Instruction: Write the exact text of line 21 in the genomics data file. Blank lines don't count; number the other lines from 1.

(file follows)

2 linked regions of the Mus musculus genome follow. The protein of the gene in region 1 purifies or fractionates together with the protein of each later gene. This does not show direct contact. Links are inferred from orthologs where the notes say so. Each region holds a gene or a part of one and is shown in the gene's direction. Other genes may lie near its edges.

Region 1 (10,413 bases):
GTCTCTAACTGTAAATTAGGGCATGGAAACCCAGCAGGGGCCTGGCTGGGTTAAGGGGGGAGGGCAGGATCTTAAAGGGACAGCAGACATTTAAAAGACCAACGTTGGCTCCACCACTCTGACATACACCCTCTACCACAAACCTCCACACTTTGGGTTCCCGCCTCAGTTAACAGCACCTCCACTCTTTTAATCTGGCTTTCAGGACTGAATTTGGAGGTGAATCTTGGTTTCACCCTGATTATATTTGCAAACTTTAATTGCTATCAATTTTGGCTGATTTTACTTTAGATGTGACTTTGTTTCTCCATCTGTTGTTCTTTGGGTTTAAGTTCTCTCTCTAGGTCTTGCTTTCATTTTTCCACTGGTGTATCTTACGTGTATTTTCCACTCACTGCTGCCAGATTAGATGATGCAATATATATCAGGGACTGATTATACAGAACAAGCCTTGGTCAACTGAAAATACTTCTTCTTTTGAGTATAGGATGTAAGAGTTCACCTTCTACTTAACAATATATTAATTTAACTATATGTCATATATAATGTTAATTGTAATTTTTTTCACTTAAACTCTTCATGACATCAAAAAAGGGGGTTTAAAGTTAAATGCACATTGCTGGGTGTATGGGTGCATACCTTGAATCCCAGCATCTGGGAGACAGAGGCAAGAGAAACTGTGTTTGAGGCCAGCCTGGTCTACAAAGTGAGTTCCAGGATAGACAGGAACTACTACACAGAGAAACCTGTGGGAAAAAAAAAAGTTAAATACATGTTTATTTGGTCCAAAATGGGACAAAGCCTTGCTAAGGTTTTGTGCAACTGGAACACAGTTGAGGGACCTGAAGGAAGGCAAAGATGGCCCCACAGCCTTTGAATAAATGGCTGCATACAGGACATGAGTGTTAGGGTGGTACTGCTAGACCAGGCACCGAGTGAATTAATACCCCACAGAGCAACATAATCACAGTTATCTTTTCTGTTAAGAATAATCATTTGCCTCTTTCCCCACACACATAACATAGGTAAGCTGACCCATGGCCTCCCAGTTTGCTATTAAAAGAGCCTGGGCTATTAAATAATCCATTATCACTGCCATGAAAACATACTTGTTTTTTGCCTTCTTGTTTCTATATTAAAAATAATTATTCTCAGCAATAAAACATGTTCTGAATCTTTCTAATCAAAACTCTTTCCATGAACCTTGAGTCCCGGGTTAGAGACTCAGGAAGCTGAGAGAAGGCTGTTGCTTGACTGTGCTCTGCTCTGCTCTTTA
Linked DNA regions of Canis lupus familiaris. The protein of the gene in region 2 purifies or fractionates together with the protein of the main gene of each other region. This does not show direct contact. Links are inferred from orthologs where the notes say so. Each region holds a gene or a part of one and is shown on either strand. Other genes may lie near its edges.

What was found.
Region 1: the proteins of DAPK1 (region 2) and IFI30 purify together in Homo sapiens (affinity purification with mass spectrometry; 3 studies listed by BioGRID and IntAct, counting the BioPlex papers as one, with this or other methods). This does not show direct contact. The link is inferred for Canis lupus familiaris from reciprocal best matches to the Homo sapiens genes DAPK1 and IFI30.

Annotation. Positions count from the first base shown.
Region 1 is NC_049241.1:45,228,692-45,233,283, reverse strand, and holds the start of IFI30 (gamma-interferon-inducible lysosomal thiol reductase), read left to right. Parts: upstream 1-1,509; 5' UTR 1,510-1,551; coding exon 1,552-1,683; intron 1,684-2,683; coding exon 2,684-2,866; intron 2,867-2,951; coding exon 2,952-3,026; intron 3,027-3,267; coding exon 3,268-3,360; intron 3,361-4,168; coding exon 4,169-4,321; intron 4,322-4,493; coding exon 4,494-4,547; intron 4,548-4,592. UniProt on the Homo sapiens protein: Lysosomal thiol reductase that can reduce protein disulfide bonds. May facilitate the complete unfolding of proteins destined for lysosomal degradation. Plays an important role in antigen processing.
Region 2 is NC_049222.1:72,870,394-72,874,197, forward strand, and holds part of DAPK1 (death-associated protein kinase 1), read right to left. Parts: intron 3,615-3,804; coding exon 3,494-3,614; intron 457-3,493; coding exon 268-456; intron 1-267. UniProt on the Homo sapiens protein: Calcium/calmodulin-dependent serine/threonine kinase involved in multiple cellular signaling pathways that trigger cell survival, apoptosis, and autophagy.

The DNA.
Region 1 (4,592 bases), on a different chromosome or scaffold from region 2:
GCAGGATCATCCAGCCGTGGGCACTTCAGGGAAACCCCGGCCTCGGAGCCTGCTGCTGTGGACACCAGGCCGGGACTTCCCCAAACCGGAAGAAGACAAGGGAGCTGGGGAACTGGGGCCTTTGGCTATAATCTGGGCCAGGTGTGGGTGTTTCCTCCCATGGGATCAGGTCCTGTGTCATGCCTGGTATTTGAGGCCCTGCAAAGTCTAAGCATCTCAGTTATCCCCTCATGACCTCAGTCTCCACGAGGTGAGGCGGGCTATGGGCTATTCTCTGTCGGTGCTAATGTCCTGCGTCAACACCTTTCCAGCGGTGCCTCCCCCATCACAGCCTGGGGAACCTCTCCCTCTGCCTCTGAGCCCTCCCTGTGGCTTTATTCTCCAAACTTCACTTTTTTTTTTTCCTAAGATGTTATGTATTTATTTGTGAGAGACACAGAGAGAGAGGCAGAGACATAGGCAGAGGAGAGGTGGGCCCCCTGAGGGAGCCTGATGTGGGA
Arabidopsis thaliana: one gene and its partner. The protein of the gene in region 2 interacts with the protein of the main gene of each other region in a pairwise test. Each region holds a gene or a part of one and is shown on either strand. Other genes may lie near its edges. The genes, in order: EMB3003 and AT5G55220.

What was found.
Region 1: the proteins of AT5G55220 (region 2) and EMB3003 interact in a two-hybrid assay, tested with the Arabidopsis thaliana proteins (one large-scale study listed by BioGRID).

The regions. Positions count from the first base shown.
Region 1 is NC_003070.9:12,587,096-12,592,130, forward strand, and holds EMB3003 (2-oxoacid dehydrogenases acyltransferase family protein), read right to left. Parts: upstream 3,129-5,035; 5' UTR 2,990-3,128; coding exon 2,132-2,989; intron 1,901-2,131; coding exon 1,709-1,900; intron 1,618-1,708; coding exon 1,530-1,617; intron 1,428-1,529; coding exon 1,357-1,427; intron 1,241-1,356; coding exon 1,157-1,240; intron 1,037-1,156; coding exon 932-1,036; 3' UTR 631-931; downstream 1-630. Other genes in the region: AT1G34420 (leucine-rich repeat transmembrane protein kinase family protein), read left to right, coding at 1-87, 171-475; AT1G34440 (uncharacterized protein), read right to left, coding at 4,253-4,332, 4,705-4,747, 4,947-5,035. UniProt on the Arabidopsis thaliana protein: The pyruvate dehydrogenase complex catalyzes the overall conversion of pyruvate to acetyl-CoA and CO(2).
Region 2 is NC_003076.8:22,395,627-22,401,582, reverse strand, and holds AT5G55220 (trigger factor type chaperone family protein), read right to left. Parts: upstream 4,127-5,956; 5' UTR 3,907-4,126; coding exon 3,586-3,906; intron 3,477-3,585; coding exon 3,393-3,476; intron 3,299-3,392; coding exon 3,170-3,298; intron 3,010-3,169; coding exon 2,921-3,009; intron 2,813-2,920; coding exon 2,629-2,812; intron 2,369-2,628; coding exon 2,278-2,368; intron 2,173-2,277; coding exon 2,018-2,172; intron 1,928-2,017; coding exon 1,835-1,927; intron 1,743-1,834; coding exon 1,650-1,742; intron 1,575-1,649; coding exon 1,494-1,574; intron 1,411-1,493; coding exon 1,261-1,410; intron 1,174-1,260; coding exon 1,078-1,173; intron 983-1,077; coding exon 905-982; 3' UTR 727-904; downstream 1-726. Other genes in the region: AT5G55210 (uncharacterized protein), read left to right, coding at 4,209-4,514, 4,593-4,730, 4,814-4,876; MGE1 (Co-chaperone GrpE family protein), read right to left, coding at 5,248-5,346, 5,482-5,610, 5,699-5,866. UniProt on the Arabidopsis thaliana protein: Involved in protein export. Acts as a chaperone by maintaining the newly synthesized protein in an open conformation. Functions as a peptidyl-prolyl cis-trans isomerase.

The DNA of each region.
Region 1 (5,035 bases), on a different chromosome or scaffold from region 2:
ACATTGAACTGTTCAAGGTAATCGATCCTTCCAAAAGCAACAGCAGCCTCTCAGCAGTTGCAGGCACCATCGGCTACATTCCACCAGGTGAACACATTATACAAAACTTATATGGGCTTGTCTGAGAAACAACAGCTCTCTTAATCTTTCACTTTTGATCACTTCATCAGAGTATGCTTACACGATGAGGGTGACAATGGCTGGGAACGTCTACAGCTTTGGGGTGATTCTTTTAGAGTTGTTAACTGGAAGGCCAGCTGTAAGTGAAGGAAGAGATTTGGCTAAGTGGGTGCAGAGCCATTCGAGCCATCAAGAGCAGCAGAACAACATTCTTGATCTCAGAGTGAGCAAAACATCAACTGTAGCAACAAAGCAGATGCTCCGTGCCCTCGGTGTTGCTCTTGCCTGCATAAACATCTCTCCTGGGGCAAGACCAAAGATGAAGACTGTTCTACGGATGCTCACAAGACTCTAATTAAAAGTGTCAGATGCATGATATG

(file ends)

ACATTGAACTGTTCAAGGTAATCGATCCTTCCAAAAGCAACAGCAGCCTCTCAGCAGTTGCAGGCACCATCGGCTACATTCCACCAGGTGAACACATTATACAAAACTTATATGGGCTTGTCTGAGAAACAACAGCTCTCTTAATCTTTCACTTTTGATCACTTCATCAGAGTATGCTTACACGATGAGGGTGACAATGGCTGGGAACGTCTACAGCTTTGGGGTGATTCTTTTAGAGTTGTTAACTGGAAGGCCAGCTGTAAGTGAAGGAAGAGATTTGGCTAAGTGGGTGCAGAGCCATTCGAGCCATCAAGAGCAGCAGAACAACATTCTTGATCTCAGAGTGAGCAAAACATCAACTGTAGCAACAAAGCAGATGCTCCGTGCCCTCGGTGTTGCTCTTGCCTGCATAAACATCTCTCCTGGGGCAAGACCAAAGATGAAGACTGTTCTACGGATGCTCACAAGACTCTAATTAAAAGTGTCAGATGCATGATATG